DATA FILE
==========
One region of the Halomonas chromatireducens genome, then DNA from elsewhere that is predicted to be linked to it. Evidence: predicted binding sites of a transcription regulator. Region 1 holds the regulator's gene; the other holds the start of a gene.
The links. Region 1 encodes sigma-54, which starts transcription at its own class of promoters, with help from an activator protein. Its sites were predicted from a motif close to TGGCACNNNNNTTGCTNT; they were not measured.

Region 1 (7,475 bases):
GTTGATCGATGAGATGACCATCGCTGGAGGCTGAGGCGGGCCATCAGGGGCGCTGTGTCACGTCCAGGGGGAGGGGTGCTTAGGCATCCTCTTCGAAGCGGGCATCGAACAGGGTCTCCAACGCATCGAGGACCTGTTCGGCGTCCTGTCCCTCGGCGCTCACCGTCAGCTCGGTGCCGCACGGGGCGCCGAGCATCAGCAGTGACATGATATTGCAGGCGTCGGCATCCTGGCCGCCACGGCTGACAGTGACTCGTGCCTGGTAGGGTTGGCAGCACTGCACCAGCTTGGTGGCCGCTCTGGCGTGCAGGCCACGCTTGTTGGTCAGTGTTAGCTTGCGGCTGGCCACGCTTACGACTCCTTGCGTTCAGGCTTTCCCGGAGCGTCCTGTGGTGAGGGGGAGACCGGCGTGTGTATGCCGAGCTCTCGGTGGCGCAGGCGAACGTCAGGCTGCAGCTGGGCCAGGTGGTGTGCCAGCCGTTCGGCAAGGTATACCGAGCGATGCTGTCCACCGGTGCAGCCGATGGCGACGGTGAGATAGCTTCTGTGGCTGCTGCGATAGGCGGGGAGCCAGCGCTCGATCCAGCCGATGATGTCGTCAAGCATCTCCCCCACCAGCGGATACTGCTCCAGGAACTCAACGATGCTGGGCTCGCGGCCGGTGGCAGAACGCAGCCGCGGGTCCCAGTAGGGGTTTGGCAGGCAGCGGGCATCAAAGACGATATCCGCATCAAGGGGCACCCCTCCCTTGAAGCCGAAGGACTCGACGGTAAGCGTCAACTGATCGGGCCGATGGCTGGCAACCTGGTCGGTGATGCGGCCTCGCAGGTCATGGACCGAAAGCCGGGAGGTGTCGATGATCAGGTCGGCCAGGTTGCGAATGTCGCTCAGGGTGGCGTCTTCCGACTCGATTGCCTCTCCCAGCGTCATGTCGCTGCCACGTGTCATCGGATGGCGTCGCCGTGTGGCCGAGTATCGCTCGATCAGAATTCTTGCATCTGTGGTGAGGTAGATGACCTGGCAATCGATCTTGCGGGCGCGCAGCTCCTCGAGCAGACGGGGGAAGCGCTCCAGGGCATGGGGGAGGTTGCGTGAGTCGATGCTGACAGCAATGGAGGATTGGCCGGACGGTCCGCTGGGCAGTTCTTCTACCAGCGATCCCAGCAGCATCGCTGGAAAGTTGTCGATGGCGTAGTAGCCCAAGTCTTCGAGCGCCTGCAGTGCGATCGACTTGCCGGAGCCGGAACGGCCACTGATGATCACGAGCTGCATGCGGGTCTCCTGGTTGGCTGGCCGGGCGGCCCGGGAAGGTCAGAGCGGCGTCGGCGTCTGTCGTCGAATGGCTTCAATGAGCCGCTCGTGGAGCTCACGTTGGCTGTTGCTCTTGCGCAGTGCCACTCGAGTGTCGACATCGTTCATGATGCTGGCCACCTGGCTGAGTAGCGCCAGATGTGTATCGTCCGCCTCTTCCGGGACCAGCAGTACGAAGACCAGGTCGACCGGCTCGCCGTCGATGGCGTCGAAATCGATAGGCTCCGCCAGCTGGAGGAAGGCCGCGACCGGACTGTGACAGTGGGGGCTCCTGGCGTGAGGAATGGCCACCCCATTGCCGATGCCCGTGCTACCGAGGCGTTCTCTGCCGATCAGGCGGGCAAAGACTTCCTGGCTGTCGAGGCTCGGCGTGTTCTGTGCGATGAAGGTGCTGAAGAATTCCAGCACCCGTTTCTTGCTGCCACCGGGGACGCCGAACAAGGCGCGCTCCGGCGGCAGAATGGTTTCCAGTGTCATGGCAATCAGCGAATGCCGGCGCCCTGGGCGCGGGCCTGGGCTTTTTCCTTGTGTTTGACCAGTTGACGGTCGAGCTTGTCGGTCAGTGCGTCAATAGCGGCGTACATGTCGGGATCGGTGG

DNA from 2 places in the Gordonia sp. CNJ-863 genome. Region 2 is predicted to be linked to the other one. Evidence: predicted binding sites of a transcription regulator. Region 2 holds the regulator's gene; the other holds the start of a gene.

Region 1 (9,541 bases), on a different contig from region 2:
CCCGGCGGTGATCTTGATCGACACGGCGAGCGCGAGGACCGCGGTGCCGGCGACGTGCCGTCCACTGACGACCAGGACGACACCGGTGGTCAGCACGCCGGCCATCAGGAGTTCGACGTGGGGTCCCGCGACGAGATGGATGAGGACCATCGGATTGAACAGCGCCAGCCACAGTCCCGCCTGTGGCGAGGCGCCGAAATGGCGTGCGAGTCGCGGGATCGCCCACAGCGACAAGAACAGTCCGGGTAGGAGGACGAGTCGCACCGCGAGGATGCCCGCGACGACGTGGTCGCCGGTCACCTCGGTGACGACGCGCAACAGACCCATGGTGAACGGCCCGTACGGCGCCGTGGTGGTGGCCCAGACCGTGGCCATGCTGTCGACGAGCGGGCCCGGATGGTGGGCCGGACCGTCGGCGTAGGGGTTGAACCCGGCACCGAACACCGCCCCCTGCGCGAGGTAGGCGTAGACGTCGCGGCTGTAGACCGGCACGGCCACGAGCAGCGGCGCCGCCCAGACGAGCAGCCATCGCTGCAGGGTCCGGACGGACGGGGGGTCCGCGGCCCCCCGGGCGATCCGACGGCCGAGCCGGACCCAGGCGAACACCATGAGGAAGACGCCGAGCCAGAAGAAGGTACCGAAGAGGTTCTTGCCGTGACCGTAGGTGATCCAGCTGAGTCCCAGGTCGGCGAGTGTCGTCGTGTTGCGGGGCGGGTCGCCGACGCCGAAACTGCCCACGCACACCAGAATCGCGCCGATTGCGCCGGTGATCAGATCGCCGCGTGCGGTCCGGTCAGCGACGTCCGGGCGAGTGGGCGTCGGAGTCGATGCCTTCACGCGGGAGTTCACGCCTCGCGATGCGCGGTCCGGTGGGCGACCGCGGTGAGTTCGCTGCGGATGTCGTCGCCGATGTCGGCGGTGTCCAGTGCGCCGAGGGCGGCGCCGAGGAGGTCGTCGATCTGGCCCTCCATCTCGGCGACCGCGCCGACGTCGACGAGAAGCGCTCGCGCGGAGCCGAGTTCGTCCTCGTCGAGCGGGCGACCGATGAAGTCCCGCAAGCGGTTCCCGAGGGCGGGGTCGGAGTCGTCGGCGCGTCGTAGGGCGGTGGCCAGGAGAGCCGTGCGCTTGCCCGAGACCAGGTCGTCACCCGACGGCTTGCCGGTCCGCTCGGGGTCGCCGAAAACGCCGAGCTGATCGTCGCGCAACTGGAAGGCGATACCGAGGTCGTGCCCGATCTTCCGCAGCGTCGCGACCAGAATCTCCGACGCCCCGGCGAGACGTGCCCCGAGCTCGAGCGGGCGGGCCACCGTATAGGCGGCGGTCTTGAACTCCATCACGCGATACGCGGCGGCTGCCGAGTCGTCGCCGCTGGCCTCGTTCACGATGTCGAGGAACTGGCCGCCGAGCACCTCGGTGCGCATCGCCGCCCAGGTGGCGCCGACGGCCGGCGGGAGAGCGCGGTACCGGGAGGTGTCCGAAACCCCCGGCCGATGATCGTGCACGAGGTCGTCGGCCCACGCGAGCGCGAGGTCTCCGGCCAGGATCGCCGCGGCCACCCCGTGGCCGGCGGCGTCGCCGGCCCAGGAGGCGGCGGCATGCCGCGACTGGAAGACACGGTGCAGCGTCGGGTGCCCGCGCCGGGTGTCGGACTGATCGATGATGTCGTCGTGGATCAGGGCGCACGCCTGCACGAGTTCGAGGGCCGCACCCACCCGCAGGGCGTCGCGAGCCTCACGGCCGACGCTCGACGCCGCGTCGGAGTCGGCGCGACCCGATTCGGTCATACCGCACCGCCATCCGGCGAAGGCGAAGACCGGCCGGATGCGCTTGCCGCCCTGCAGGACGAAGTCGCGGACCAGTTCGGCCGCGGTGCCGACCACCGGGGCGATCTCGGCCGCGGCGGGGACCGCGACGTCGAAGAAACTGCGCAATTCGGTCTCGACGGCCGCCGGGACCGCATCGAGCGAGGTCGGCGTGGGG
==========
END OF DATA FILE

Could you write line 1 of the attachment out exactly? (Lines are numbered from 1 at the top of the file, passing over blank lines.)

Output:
One region of the Halomonas chromatireducens genome, then DNA from elsewhere that is predicted to be linked to it. Evidence: predicted binding sites of a transcription regulator. Region 1 holds the regulator's gene; the other holds the start of a gene.